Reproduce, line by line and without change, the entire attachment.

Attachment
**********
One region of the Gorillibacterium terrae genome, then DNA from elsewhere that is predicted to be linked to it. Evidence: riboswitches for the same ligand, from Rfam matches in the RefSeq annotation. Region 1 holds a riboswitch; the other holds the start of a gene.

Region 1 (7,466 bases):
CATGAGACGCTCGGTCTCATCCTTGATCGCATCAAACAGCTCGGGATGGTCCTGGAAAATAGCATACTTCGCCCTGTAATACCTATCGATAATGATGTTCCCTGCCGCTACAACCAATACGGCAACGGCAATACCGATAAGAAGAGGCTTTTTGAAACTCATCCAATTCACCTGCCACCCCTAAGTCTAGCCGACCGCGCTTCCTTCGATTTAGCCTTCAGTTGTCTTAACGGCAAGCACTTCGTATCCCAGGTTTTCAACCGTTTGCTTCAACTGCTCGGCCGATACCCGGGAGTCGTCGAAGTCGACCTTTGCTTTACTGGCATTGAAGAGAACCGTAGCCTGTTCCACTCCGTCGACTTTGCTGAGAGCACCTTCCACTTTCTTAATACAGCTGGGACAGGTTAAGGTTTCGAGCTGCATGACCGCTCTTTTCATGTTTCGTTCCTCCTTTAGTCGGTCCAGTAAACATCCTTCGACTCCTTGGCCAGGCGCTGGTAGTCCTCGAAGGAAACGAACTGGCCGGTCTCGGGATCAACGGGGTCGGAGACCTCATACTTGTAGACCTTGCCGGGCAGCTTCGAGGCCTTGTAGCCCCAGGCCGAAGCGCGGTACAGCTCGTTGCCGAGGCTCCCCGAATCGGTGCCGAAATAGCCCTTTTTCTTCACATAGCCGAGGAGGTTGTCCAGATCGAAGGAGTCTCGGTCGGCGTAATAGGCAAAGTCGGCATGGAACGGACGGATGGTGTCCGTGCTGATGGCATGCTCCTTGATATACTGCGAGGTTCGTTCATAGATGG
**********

One region of the Gorillibacterium terrae genome, then DNA from elsewhere that is predicted to be linked to it. Evidence: riboswitches for the same ligand, from Rfam matches in the RefSeq annotation. Region 1 holds a riboswitch; the other holds the start of a gene.

Region 1 (7,466 bases):
CATGAGACGCTCGGTCTCATCCTTGATCGCATCAAACAGCTCGGGATGGTCCTGGAAAATAGCATACTTCGCCCTGTAATACCTATCGATAATGATGTTCCCTGCCGCTACAACCAATACGGCAACGGCAATACCGATAAGAAGAGGCTTTTTGAAACTCATCCAATTCACCTGCCACCCCTAAGTCTAGCCGACCGCGCTTCCTTCGATTTAGCCTTCAGTTGTCTTAACGGCAAGCACTTCGTATCCCAGGTTTTCAACCGTTTGCTTCAACTGCTCGGCCGATACCCGGGAGTCGTCGAAGTCGACCTTTGCTTTACTGGCATTGAAGAGAACCGTAGCCTGTTCCACTCCGTCGACTTTGCTGAGAGCACCTTCCACTTTCTTAATACAGCTGGGACAGGTTAAGGTTTCGAGCTGCATGACCGCTCTTTTCATGTTTCGTTCCTCCTTTAGTCGGTCCAGTAAACATCCTTCGACTCCTTGGCCAGGCGCTGGTAGTCCTCGAAGGAAACGAACTGGCCGGTCTCGGGATCAACGGGGTCGGAGACCTCATACTTGTAGACCTTGCCGGGCAGCTTCGAGGCCTTGTAGCCCCAGGCCGAAGCGCGGTACAGCTCGTTGCCGAGGCTCCCCGAATCGGTGCCGAAATAGCCCTTTTTCTTCACATAGCCGAGGAGGTTGTCCAGATCGAAGGAGTCTCGGTCGGCGTAATAGGCAAAGTCGGCATGGAACGGACGGATGGTGTCCGTGCTGATGGCATGCTCCTTGATATACTGCGAGGTTCGTTCATAGATGG